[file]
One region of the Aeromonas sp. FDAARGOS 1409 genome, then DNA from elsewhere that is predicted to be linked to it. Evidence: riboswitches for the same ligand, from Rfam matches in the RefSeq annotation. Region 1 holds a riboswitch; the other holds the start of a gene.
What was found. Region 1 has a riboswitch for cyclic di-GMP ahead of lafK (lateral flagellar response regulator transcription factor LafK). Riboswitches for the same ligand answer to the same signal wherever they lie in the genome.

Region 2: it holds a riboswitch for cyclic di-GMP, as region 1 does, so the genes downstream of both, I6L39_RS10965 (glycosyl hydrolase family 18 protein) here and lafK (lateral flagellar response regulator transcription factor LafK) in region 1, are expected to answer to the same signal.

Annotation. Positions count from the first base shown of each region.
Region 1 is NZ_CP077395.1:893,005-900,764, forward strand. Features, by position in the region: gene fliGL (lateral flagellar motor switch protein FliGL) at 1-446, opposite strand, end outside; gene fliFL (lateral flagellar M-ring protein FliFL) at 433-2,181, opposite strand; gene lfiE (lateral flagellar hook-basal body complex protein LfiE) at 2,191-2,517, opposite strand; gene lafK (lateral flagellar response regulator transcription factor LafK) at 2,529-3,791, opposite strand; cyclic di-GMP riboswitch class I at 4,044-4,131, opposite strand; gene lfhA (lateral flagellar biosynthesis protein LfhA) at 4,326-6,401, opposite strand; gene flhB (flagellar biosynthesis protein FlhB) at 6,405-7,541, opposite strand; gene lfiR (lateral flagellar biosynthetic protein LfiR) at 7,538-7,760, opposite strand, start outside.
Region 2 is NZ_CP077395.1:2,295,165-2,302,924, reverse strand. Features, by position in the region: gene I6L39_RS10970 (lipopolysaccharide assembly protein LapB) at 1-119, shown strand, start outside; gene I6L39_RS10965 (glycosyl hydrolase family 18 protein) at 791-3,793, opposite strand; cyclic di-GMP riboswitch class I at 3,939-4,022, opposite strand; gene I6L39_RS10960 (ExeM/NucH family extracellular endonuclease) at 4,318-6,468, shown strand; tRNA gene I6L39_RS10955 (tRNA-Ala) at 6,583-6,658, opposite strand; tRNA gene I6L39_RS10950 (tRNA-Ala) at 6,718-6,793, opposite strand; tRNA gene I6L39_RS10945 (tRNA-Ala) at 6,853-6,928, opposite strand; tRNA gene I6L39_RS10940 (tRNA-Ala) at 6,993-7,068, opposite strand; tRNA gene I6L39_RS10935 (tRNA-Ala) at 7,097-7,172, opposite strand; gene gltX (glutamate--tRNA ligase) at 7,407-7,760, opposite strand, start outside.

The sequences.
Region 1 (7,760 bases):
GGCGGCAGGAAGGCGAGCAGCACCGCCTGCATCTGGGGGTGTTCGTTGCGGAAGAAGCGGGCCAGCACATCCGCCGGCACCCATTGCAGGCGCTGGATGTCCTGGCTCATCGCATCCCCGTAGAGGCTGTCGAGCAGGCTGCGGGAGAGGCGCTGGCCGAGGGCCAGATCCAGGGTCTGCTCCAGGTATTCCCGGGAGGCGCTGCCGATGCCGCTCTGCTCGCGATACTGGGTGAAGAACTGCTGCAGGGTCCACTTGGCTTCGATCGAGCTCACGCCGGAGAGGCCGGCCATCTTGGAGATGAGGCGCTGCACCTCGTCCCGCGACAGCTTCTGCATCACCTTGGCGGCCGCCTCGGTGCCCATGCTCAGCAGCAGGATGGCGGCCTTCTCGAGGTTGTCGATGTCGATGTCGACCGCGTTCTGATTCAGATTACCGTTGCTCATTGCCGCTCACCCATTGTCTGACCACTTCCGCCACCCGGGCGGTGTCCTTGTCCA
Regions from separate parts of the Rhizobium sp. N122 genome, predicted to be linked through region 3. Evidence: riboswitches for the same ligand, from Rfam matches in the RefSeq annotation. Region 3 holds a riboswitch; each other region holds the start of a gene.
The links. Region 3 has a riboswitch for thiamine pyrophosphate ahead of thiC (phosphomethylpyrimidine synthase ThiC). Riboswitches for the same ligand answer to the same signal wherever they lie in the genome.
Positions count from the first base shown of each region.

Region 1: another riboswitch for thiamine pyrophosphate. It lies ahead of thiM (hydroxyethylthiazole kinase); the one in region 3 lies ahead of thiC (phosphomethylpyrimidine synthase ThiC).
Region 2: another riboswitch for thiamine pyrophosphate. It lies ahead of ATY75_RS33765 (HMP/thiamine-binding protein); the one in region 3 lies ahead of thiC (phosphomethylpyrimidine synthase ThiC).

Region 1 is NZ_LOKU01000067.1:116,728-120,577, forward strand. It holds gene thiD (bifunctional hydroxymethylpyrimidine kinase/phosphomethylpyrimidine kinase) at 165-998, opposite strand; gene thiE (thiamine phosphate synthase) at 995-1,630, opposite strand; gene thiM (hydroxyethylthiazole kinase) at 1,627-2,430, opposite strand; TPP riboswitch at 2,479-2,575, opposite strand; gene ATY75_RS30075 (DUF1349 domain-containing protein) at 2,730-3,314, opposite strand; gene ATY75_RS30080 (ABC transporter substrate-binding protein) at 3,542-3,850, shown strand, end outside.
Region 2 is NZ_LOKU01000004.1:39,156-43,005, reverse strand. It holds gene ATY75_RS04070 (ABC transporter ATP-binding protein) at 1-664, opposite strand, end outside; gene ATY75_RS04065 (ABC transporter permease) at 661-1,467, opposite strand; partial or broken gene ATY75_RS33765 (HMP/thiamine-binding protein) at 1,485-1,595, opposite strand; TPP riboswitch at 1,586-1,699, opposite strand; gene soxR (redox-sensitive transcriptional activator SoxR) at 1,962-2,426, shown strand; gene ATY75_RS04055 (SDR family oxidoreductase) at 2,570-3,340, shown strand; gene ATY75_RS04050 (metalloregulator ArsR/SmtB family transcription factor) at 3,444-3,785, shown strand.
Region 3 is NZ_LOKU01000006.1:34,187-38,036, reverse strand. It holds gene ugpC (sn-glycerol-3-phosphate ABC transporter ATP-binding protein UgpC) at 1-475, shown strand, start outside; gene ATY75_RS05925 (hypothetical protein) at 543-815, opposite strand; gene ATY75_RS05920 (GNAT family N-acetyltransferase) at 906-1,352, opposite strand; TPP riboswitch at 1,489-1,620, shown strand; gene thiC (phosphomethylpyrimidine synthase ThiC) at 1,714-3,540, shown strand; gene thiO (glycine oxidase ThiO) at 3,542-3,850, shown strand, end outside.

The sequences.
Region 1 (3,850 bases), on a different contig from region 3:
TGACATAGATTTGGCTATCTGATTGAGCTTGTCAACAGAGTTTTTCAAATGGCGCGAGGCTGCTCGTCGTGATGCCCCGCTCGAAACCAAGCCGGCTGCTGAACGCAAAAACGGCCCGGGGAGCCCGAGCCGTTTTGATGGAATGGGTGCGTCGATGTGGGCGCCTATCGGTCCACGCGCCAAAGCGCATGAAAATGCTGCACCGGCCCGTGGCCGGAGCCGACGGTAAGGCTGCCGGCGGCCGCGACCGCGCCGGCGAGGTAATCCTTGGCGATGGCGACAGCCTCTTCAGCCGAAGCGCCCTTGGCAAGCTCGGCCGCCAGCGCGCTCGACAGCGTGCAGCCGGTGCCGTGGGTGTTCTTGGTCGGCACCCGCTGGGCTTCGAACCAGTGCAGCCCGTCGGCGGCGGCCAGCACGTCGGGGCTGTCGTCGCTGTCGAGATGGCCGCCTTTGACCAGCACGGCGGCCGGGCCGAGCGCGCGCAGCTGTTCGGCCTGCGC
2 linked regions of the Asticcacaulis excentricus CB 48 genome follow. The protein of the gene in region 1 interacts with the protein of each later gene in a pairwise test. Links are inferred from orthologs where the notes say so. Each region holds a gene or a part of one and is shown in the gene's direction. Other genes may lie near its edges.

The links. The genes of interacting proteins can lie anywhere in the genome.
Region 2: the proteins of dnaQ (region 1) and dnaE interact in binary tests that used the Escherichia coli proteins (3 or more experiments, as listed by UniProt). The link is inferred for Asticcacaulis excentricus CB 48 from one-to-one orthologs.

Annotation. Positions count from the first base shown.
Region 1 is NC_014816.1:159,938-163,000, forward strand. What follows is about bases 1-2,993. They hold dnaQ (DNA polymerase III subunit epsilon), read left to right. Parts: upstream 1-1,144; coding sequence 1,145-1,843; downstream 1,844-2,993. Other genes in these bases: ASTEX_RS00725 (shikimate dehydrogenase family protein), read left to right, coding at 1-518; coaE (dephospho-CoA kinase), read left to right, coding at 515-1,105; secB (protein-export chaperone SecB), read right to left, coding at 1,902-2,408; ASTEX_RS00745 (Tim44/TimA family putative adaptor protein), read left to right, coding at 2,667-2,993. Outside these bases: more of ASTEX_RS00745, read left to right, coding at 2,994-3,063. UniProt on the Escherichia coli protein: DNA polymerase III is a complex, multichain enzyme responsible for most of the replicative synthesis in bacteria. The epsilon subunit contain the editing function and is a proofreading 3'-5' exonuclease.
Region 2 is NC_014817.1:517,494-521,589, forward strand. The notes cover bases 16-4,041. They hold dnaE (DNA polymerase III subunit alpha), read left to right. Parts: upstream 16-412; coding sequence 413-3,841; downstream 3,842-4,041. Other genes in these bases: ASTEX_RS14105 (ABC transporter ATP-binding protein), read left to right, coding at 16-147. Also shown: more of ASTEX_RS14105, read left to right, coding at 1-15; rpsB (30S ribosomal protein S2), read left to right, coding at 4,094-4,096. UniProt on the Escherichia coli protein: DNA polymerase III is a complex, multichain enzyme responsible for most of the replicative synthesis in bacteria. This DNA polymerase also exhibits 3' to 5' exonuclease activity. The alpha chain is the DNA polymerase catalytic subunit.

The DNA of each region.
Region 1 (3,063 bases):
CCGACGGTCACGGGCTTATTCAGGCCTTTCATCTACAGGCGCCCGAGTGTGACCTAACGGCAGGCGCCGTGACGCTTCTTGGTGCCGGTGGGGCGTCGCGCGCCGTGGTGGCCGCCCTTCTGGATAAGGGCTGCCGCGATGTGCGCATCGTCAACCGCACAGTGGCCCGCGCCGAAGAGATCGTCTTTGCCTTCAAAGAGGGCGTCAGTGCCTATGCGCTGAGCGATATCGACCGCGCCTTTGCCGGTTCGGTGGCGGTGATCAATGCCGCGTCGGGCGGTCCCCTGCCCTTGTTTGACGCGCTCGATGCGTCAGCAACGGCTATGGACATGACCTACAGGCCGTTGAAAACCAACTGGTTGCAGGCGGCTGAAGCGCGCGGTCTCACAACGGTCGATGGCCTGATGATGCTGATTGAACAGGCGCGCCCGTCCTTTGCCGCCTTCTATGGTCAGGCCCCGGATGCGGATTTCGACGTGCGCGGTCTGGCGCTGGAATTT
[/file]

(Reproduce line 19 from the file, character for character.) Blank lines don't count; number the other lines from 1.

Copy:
Region 1 (3,850 bases), on a different contig from region 3: